DNA contains instructions that tell cells how to multiply and specialize. It is what enables us to grow from a single cell to a remarkably complex adult human being. For small business owners, this biological metaphor is very appropriate. Many small businesses begin with a single person, like that cell, but aspire to grow into larger and more complex business entities. Think of an operations manual as the DNA for growing the structure of your business.
An operations manual provides instructions for running your company — from how to handle customer complaints to whom to call when the copier or coffee machine breaks. It includes job descriptions for each role (not each employee) in the office and standard operating procedures (SOPs). An operations manual is not the same thing as an employee handbook, which discusses benefits, rules, etc. Without an operations manual, your business’s operating platform — the people, computers and policies that keep your business alive — does not have a defined method for growing to support the additional orders and revenue that come along with a growing business.
An operations manual will help you focus on new opportunities because your business will not rely on your constant direction to function effectively. Instead, the correct methods will be clearly outlined and the appropriate actions will be taken without your or your managers’ intervention. In effect, it frees you to focus on making executive decisions that will grow your business, instead of administrative decisions that do nothing more than keep the business afloat. Creating an operations manual is a complex and time-consuming process. But once you have the bones of your company documented, it will save you time in the future.
Decode Your DNA
The following process will help you and your team quickly and effectively create an operations manual.
Step 1 Establish a template. Create your own template or click here for a sample template.
Step 2 Explain to your team (or team leaders) why you are creating an operations manual. Make sure your employees understand that you are looking for their input and that they will benefit directly from this project. The project should be presented as an exciting opportunity to improve business conditions. Also, select someone from your team to help you coordinate this effort.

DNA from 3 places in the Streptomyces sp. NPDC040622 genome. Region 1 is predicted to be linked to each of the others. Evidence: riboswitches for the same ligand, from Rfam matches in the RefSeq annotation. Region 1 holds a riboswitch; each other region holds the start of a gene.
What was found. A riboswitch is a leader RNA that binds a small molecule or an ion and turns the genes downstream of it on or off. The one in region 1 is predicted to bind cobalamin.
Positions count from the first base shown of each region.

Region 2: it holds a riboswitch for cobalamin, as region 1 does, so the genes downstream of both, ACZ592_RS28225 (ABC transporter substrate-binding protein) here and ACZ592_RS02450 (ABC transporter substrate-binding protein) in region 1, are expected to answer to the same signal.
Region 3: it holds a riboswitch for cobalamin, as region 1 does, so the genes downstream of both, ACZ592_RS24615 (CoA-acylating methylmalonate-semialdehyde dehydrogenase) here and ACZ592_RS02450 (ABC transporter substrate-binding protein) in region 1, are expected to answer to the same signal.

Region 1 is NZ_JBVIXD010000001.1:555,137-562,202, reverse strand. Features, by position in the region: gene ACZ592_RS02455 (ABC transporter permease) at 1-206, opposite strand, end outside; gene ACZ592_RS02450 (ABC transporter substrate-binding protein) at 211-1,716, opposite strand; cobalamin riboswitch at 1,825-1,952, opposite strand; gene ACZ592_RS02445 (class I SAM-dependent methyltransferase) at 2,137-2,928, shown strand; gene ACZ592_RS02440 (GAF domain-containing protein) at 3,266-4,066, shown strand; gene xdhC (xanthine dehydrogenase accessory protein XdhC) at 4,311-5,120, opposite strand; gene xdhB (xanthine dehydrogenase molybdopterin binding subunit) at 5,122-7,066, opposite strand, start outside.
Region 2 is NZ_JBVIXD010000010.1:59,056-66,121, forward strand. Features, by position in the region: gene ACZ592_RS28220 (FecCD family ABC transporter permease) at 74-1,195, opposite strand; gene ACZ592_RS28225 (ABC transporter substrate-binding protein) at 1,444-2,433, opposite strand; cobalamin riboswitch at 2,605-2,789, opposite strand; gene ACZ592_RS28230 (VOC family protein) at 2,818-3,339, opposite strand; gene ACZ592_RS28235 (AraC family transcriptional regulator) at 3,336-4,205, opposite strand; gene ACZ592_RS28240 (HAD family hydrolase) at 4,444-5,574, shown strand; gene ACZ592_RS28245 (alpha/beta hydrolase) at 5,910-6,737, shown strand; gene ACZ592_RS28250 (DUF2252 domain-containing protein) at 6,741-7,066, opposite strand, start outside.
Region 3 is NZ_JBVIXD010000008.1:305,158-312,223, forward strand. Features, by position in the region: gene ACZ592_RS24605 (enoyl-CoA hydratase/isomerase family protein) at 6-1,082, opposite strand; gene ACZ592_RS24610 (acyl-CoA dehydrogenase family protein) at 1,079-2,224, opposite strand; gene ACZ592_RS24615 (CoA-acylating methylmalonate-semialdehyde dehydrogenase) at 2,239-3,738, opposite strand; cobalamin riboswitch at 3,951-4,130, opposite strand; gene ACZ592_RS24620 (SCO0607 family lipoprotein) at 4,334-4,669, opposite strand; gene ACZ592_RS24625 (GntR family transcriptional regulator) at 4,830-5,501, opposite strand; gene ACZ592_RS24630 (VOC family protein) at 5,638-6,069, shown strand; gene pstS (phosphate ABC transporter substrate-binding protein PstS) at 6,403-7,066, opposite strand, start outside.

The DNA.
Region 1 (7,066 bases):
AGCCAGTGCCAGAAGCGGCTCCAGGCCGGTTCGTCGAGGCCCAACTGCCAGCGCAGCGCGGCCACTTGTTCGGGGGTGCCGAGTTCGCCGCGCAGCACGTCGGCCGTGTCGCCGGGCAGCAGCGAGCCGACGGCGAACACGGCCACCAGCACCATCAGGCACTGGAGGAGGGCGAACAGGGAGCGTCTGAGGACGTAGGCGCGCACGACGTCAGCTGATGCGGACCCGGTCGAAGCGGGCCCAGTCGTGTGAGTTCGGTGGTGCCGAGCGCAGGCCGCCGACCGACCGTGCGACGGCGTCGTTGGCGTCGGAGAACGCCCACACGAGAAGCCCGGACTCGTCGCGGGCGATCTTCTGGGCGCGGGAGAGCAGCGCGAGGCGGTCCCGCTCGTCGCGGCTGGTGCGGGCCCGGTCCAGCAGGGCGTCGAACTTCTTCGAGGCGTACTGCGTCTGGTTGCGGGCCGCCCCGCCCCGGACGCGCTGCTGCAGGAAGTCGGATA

Step 3 Discuss job descriptions during your first meeting. Most employees in a small business — especially the owner — have several jobs or “roles.” Focus on one role per job description. As the owner, you might be performing the roles of director of sales, procurement (i.e., purchasing office equipment) and human resources (hiring new employees) along with CEO responsibilities, but each of these roles needs to be defined separately. Bring your team into a room with a whiteboard and record all of their major responsibilities. This effort should take only 30 to 60 minutes. To save time, ask employees to come to the meeting prepared with a bullet list of the responsibilities they perform.
Step 4 Delegate job descriptions. When it’s finished, you should have a list of job titles and the names of people performing those duties. Have employees write job descriptions for their jobs. You will have many cases of a single employee being assigned to many jobs, and it is not uncommon for a single role to be spread across more than one employee. Encourage employees who share roles to collaborate on documenting shared roles. After you collect the job descriptions, you and the operations manual coordinator should review descriptions for clarity, correctness, etc.
Step 5 Compile a job description catalog. To ensure consistency, work with your operations manual coordinator to transfer the information from each job description into a template. If your team defined 26 distinct jobs or “roles,” you should end up with 26 distinct documents or pages, for example. To download a job description template, click here.
Reviewing and compiling the job descriptions often reveals opportunities for improvement. You may find that a certain activity is missing from a job role or that a responsibility belongs under a different title. If one of your employees prefers to focus on one area over another, talk over how the team might be able to shift around responsibilities.
Aaron Zwas is the president and lead consultant of The Zwas Group, specializing in identifying and correcting inefficient business operations. He has worked on business start-ups, training initiatives, product launches, mergers, and technology implementations in a variety of industries and with businesses ranging in size from two-man operations to Fortune 1000 companies. Zwas can be reached at email@example.com.